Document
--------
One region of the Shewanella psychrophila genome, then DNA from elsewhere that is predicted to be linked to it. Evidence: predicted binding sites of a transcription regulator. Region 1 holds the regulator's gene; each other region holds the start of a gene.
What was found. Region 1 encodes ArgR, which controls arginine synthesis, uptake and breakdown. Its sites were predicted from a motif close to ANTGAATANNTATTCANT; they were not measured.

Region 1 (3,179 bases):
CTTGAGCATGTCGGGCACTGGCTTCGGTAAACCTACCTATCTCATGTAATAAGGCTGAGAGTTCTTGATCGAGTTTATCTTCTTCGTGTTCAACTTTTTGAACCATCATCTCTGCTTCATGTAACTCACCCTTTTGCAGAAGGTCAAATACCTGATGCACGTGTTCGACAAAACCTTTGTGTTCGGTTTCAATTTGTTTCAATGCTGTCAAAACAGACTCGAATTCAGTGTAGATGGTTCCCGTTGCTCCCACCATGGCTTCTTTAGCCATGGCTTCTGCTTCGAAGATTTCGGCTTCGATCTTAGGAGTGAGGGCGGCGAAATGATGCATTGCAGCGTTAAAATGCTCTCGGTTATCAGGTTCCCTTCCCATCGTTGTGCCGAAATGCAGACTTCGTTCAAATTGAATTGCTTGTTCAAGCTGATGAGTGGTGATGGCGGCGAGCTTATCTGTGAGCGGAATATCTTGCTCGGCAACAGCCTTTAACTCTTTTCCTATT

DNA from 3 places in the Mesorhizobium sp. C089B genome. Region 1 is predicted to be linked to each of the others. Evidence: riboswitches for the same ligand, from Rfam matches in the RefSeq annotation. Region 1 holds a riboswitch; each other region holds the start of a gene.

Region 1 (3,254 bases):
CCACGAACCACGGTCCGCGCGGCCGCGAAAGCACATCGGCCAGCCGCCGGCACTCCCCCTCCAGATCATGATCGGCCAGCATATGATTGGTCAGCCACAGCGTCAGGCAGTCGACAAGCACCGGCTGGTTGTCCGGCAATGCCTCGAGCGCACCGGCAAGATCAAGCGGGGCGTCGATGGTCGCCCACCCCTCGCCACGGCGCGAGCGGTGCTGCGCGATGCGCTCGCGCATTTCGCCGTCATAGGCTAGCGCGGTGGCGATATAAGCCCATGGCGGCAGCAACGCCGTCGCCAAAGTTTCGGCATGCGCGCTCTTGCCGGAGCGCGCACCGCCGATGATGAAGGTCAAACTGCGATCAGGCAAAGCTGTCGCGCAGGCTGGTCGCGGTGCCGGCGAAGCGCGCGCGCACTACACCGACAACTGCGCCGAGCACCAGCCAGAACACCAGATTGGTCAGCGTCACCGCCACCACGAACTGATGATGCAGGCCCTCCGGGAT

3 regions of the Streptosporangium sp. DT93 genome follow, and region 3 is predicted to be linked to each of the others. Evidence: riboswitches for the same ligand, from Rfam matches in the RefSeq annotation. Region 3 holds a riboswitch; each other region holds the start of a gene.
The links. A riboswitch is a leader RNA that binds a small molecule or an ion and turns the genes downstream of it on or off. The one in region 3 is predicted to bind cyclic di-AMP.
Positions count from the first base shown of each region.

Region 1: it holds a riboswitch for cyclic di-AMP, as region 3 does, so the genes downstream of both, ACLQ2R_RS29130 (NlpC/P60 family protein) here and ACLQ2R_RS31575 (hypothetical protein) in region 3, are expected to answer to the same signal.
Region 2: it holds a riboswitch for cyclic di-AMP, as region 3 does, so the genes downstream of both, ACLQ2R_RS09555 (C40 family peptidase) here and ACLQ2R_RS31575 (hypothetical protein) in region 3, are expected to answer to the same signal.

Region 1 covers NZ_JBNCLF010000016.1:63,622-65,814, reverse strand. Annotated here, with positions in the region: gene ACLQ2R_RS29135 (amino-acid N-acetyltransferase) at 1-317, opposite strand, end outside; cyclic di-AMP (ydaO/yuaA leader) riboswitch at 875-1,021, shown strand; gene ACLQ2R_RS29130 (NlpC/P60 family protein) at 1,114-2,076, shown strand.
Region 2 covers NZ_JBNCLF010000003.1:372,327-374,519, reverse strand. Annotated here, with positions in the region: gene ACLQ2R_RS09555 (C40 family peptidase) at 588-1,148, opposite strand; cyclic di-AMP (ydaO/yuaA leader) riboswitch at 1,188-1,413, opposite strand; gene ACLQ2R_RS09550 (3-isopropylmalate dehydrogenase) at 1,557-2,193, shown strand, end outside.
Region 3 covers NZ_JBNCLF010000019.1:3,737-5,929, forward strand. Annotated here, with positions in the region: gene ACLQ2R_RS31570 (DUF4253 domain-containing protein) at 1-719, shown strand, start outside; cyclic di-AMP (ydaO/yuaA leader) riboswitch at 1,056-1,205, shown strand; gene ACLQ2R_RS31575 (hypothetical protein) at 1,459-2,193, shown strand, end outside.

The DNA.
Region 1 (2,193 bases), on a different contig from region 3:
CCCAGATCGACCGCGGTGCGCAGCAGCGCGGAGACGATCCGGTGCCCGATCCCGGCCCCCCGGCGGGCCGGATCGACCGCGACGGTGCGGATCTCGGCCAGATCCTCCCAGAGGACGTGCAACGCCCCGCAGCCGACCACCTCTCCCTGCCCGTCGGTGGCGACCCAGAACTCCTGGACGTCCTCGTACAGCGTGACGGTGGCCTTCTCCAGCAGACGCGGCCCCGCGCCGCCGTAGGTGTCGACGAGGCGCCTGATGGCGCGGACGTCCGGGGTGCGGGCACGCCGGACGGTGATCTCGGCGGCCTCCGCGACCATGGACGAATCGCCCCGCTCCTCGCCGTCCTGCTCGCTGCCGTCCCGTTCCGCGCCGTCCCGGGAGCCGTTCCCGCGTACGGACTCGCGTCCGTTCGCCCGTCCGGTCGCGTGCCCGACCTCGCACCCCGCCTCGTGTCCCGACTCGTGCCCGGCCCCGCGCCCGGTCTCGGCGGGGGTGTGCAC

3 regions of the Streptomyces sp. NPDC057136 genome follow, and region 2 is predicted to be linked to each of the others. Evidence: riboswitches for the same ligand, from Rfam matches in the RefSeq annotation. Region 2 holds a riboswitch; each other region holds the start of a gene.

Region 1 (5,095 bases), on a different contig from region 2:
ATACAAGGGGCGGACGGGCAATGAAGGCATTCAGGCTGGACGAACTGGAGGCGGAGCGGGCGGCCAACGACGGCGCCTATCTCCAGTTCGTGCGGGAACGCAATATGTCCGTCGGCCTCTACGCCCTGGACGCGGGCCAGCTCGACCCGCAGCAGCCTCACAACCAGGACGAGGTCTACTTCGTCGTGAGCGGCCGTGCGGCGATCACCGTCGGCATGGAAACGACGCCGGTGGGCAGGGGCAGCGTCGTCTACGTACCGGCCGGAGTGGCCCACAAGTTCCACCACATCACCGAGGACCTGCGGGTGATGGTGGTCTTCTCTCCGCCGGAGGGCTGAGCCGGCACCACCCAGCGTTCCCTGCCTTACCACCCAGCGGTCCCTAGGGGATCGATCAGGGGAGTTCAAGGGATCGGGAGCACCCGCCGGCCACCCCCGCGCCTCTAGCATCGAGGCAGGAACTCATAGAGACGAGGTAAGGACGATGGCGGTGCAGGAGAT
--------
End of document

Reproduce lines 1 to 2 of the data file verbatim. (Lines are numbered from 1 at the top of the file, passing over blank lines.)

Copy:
One region of the Shewanella psychrophila genome, then DNA from elsewhere that is predicted to be linked to it. Evidence: predicted binding sites of a transcription regulator. Region 1 holds the regulator's gene; each other region holds the start of a gene.
What was found. Region 1 encodes ArgR, which controls arginine synthesis, uptake and breakdown. Its sites were predicted from a motif close to ANTGAATANNTATTCANT; they were not measured.